Seven Key Areas
2. Education and young people
All faith groups set great store by their beliefs about young people. Children are our future citizens and members of belief groups; they will also become the custodians of the planet. Faith groups often have a major influence on children's education, both through the beliefs which are passed on, and the schools which in many cases they own and run. It follows that through their influence over young people's lives, faith groups have a major opportunity to inspire them to take seriously their responsibilities to the environment.
Our world is irreplaceable. Let’s save it.
Faiths are key stakeholders in the planet
Around 50% of educational institutions around the world are founded, managed, or associated with faith institutions, and this figure is even higher in the Global South. How can religions use their influence in the education system – and in the many ways they engage young people in informal education – to pursue their environmental goals?
Does faith-consistent teaching already exist within your formal education system? If so, have you mapped this?
How can you incorporate more in-depth, faith-consistent teachings about ecology and the environment into the curriculum? TBC
What capacity do you have for practical teaching and learning?
Have you considered how gender plays a role within your education systems and how this may impact the learning of your young people?
Often it is out of the classroom that children will learn some of their most important lessons.
Can schools extend the reach of their environmental curriculum by connecting with their local community?
Do you run faith groups for young people outside formal education? How can teaching and activities be tailored to include the environment?
Is there potential to set up environmental youth groups in your local or wider community?
Are there opportunities for intergenerational learning?
Teaching children: Indonesian faith-based environmental group Pepulih: see case study below
Can you ensure all new education buildings and extensions are built with rigorous environmental and sustainability criteria, and that playing fields and gardens pay attention to the needs of wildlife and nature as well as children?
Can you encourage young people to use environmentally friendly ways of travelling to and from school?
Is there potential to create outdoor classrooms or learning spaces?
How can your policies in relation to school property support the UN's Sustainable Development Goals?
Biogas digester installed in a Kenyan school to provide eco-friendly energy
Educational establishments are large consumers in the same way as hospitality and catering outlets – are you able to carry through the same principles and apply them to this sector?
Do you have policies of water and energy conservation for your educational buildings, and how do you ensure policy is adhered to?
What do you do about paper, food, sewerage and other waste?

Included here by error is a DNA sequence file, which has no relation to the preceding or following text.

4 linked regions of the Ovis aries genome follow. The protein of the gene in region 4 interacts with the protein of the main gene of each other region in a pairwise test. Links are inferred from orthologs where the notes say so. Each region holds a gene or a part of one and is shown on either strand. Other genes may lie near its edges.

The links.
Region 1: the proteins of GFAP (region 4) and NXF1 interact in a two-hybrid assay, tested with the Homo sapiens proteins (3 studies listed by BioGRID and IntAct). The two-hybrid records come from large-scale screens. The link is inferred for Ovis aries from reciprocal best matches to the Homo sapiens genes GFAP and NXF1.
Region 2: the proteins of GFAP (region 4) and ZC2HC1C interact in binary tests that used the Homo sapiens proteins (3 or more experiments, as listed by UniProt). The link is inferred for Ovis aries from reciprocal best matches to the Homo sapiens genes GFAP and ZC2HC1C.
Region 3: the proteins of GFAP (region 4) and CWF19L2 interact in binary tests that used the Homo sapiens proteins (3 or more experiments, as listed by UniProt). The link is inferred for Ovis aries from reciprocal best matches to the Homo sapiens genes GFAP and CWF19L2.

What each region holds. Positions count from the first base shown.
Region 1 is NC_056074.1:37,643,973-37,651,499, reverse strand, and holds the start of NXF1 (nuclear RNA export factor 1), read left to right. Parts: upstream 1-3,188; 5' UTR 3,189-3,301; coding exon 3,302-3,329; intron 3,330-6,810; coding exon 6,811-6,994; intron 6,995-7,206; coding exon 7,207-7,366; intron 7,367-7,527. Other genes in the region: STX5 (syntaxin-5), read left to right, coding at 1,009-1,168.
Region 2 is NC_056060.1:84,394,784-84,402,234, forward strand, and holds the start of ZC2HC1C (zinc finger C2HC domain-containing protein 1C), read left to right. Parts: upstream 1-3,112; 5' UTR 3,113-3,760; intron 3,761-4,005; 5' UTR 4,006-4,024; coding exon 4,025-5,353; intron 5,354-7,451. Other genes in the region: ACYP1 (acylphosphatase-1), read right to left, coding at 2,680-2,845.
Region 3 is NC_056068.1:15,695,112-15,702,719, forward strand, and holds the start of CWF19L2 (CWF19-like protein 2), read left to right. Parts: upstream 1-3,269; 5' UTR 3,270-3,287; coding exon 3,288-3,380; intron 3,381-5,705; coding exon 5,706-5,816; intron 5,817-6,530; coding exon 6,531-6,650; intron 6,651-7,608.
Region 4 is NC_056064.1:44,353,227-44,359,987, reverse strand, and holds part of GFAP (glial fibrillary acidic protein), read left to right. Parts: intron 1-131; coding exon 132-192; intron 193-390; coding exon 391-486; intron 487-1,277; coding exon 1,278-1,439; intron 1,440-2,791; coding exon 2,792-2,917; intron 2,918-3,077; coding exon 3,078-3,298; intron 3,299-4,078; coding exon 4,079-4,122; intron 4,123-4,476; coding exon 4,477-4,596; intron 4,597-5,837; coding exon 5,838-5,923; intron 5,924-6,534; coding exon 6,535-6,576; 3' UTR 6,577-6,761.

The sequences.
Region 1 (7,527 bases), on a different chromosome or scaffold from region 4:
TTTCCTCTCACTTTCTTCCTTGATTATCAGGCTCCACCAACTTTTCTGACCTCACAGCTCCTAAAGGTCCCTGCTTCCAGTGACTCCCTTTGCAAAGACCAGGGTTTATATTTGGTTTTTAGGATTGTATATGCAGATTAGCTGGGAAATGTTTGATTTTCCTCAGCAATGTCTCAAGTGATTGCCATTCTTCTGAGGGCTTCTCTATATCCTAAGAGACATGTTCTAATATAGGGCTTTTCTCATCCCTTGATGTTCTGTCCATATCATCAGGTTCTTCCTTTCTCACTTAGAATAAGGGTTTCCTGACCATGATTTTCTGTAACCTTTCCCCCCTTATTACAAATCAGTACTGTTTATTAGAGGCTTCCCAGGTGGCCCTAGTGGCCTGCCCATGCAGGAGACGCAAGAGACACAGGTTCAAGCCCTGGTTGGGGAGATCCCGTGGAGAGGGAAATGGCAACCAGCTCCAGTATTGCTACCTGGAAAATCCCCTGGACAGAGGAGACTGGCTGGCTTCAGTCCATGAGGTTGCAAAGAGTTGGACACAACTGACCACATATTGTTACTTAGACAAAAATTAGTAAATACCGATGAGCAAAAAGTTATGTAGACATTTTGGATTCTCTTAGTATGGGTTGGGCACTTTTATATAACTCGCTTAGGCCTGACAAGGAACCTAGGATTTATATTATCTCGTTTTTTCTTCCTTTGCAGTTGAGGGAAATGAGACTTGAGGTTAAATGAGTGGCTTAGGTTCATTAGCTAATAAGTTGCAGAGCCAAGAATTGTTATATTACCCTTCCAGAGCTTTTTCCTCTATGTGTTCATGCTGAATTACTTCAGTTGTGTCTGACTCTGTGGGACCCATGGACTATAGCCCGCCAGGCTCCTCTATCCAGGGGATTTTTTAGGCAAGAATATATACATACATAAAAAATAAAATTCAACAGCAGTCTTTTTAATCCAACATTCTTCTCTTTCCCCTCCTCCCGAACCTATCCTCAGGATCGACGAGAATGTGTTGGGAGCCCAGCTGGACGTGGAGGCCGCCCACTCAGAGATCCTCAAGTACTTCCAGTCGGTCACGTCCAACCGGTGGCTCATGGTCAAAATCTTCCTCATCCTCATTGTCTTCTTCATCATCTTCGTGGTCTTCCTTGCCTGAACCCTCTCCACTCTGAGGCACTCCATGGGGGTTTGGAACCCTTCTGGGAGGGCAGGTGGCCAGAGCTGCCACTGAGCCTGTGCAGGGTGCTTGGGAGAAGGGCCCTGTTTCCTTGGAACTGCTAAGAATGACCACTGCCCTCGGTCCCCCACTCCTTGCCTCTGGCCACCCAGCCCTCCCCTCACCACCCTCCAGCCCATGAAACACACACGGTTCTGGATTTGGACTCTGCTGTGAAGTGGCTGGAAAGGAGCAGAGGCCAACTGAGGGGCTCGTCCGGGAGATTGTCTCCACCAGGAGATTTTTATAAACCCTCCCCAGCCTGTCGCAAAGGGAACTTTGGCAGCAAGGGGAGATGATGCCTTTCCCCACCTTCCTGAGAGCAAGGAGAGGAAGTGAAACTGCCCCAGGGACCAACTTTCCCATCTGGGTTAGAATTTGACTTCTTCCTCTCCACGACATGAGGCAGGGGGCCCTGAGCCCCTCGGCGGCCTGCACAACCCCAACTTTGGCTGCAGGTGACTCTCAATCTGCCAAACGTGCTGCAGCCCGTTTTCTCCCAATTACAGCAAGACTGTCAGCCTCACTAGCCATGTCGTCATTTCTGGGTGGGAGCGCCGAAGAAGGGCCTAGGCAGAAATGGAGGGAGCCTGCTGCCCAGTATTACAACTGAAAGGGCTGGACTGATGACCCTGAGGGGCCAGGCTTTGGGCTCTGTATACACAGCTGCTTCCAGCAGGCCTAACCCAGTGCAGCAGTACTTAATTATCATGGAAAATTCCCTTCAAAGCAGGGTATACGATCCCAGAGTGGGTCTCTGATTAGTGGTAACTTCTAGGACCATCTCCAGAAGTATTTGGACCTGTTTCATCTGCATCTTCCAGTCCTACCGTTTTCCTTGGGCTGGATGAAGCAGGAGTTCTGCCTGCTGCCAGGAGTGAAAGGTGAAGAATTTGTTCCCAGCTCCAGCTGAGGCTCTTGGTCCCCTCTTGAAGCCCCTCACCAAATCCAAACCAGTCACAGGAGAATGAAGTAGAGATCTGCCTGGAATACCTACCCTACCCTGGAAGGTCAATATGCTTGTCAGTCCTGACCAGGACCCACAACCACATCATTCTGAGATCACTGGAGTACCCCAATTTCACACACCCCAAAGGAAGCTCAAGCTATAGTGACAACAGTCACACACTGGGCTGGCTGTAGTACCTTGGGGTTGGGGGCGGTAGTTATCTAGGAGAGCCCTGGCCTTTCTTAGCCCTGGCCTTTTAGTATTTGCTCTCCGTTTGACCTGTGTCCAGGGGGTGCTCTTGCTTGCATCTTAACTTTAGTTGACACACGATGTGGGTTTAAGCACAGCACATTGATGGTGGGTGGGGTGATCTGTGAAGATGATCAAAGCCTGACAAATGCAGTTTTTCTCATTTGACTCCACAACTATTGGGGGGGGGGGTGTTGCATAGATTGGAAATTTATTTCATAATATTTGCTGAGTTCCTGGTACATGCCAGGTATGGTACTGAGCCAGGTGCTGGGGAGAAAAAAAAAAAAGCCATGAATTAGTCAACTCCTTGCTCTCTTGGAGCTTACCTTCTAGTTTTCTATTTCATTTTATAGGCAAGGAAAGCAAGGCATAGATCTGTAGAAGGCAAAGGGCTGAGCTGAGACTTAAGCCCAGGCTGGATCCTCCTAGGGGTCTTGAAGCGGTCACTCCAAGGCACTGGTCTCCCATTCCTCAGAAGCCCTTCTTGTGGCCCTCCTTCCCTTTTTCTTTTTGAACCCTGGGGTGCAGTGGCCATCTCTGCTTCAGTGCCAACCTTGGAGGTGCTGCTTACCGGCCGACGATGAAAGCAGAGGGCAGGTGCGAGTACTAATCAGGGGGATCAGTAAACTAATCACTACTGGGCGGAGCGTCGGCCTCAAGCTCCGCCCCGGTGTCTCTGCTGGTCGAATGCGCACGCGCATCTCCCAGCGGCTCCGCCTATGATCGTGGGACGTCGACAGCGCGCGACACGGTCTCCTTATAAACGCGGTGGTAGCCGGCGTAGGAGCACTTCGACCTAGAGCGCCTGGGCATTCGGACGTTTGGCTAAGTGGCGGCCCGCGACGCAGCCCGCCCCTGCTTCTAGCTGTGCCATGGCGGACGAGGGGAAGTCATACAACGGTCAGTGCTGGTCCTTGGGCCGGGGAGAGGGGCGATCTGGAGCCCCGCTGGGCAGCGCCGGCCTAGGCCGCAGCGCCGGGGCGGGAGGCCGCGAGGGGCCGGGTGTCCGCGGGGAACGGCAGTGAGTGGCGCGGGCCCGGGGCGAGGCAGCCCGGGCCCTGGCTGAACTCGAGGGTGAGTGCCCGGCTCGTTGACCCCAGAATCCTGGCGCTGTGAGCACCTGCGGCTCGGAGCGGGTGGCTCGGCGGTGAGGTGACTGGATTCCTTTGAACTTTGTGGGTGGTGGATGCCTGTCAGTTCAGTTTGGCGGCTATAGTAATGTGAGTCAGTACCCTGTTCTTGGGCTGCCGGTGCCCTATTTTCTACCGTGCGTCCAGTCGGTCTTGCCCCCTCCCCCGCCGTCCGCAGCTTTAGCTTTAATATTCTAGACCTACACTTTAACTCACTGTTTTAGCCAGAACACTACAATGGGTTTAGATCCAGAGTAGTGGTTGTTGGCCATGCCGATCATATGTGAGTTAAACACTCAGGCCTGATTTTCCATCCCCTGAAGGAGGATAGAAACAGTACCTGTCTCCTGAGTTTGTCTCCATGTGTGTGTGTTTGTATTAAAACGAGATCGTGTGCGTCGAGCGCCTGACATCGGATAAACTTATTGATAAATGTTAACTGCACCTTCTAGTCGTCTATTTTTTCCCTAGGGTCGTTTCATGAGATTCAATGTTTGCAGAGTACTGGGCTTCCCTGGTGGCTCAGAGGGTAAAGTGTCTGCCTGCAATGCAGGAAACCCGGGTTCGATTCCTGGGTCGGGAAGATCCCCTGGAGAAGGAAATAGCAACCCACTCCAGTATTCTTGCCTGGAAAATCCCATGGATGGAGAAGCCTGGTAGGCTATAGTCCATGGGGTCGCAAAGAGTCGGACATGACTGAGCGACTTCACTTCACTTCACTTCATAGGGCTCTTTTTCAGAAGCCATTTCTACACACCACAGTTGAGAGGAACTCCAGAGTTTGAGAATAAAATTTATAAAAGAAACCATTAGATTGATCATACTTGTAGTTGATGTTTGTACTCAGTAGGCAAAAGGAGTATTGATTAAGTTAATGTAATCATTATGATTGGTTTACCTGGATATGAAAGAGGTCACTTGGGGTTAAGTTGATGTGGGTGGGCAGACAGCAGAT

Have you considered using a small-scale circular economy as a model for sustainable practice?
If the waste you produce cannot be dealt with internally, have you assessed the ethics and values of external systems you use?
Could you work with the natural curiosity, expertise and grassroots outreach of your faithful to organise environmental monitoring of the world around them? Sometimes it is only through compassionate mindfulness and systematic observation that scientific details will be collected, that rivers and eco-systems will be monitored for flora, fauna and pollution, and that early action can therefore be taken. If there are places that your faith community values, perhaps because they are beautiful, perhaps simply because they exist, then you are in a wonderful position to watch over and protect them.
Spreading the word among schools and communities in Indonesia
Pepulih is an Indonesian faith-based environental association, founded in 2004 on April 22, coinciding with Earth Day, and based in the capital, Jakarta. It started as a Christian association but in recent years has expanded its outreach to include other faiths, and now has members of different faith communities on its board.
Pepulih offers environmental education to faith groups in Indonesia, working with communities to raise environmental awareness, and support the following programmes: Green Culture for Green Water, Green Energy, Green Waste, Green Planting, Green Building, Green Village and Green Schools.
Central to Pepulih’s work is the importance of water, sanitation and hygiene – or WASH – programmes. It organises School for Water Days where childcare professionals and teachers learn to make water and hygiene issues integral to their thinking. Among those taking taken up WASH programmes are Sunday schools and schools in the slum areas of Jakarta.
Teachers and other childcare professionals are trained by Pepulih to pass on health and environmental messages – including the importance of WASH: Water, sanitation and hygiene
Do you have faith-associated youth organisations where environmental ideas could also be integrated – for example, through running youth camps in nature, organising street cleaning projects, and forest schools?
Is there a possibility to link organisations to wider platforms to ensure that they are being heard? What would it look like to create a global faiths youth network?
Could your youth groups or members of your community think about eco-twinning with environmental projects where the effects of climate change and biodiversity loss are being felt first-hand? This could be with projects of your own faith in another country, or in other regions of your own country. It could also be a development of an existing twinning relationship to include an environmental project.
Do you have knowledge or practical resources that you could share with others through an eco-twinning scheme? What could your faith group learn from your eco-twin partner?